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68th Rescue Flight transitions to 68th Rescue Squadron

U.S. Air Force Lt. Col. Matthew McGuinness, 68th Rescue Squadron commander, receives the guidon from Col. John Lussier, 563rd Rescue Group commander, during a change of command ceremony at Davis-Monthan Air Force Base, Ariz., June 1st, 2017. Capt. Michael Ellingsen, then-68th Rescue Flight commander, relinquished command to McGuinness at the ceremony and the 68th RQF transitioned to the 68th RQS. (U.S. Air Force photo by Airman 1st Class Nathan H. Barbour)

Lt. Col. Matthew McGuinness, the 68th Rescue Squadron commander, receives the guidon from Col. John Lussier, the 563rd Rescue Group commander, during a change of command ceremony at Davis-Monthan Air Force Base, Ariz., June 1st, 2017. Capt. Michael Ellingsen, previously the 68th Rescue Flight commander, relinquished command to McGuinness at the ceremony and the 68th RQF transitioned to the 68th RQS. (U.S. Air Force photo/Airman 1st Class Nathan H. Barbour)

A U.S. Air Force pararescueman fires an M249 automatic rifle during the Guardian Angel Mission Qualification Training course at Davis-Monthan Air Force Base, Ariz., May 18, 2017. The MQT is a 90 day course that takes pararescuemen who have completed Air Education and Training Command schooling and helps them achieve their 5-level qualification. (U.S. Air Force photo by Airman 1st Class Nathan H. Barbour)

A pararescueman fires an M249 automatic rifle during the Guardian Angel Mission Qualification Training course at Davis-Monthan Air Force Base, Ariz., May 18, 2017. The MQT is a 90-day course that takes pararescuemen who have completed Air Education and Training Command schooling and helps them achieve their 5-level qualification. (U.S. Air Force photo/Airman 1st Class Nathan H. Barbour)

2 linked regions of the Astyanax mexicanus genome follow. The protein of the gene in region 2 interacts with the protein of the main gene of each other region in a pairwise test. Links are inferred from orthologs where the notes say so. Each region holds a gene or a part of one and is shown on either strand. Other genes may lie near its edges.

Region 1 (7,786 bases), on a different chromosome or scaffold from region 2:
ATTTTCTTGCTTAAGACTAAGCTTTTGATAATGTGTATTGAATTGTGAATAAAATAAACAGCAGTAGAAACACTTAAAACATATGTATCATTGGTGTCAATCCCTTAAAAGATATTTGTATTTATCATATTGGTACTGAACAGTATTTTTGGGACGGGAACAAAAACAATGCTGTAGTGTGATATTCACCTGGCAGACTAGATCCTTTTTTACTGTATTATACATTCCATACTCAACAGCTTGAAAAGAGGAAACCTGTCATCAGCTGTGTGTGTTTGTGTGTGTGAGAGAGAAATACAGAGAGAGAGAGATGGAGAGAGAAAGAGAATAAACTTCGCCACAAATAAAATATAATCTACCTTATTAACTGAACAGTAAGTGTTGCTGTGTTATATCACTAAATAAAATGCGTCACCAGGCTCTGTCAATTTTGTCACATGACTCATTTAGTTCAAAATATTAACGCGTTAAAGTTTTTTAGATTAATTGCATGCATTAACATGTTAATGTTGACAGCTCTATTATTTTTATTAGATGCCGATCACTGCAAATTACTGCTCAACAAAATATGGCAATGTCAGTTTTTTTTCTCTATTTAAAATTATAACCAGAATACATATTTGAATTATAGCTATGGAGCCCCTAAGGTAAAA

U.S. Air Force pararescuemen fire M9 pistols at targets during the Guardian Angel Mission Qualification Training course at Davis-Monthan Air Force Base, Ariz., May 17, 2017. The MQT is a 90 day course that takes pararescuemen who have completed Air Education and Training Command schooling and helps them achieve their 5-level qualification. (U.S. Air Force photo by Airman 1st Class Nathan H. Barbour)

Pararescuemen fire M9 pistols at targets during the Guardian Angel Mission Qualification Training course at Davis-Monthan Air Force Base, Ariz., May 17, 2017. The MQT is a 90-day course that takes pararescuemen who have completed Air Education and Training Command schooling and helps them achieve their 5-level qualification. (U.S. Air Force photo/Airman 1st Class Nathan H. Barbour)

DAVIS-MONTHAN AIR FORCE BASE, Ariz. (AFNS) -- As one of the only human based weapon systems in the Air Force, Guardian Angel must have highly trained personnel dedicated to the Air Force core function of personnel recovery. Guardian Angel is comprised of combat rescue officers, pararescuemen, and survival, evasion, resistance, and escape specialists.

The 68th Rescue Flight, also known as the Guardian Angel Formal Training Unit, was stood up in 2014 at Davis-Monthan Air Force Base.

“The mission of the 68th RQF and soon to be 68th Rescue Squadron is to provide standardized and efficient upgrade training for the entire Guardian Angel weapon system in order to support the Combatant Commanders Personnel Recovery requirements,” said Capt. Michael Ellingsen, the 68th RQF commander.

Ellingsen relinquished command at a change of command ceremony and the 68th RQF transitioned to the 68th RQS on June 1, 2017.

“We only had 25 positions assigned when we were initially stood up by (combatant commander),” Ellingsen said. “We’re sitting at about 44 personnel right now. That was enough to convert us to a full-fledged rescue squadron from a numbered flight.”

With the growth of the squadron there is an increase in positions, the commander’s billet is now an O-5 and the superintendent is an established E-9.

“Now that the 68th is converting to a full-fledged rescue squadron it’s standardizing what Guardian Angel squadrons look like not only across the 23rd Wing, but the entire Air Force as well,” Ellingsen said. “It’s going to be pretty awesome to see where this place is going to be in the next three, five, ten years from now.”

The 68th RQS focuses on training in three major courses: a pararescue team leader course, a mission qualification training course, and a U.S. Special Operations Command approved military freefall jumpmaster course.

This transition also allows for future growth in the form of new courses, new training and new upgrade opportunities for multitudes of Battlefield Airmen.

“Going back to General Goldfein’s priorities, squadrons are the fundamental building blocks of the Air Force,” Ellingsen said. “That’s where people live, that’s where people reside, and that’s where families and Airmen flourish.”

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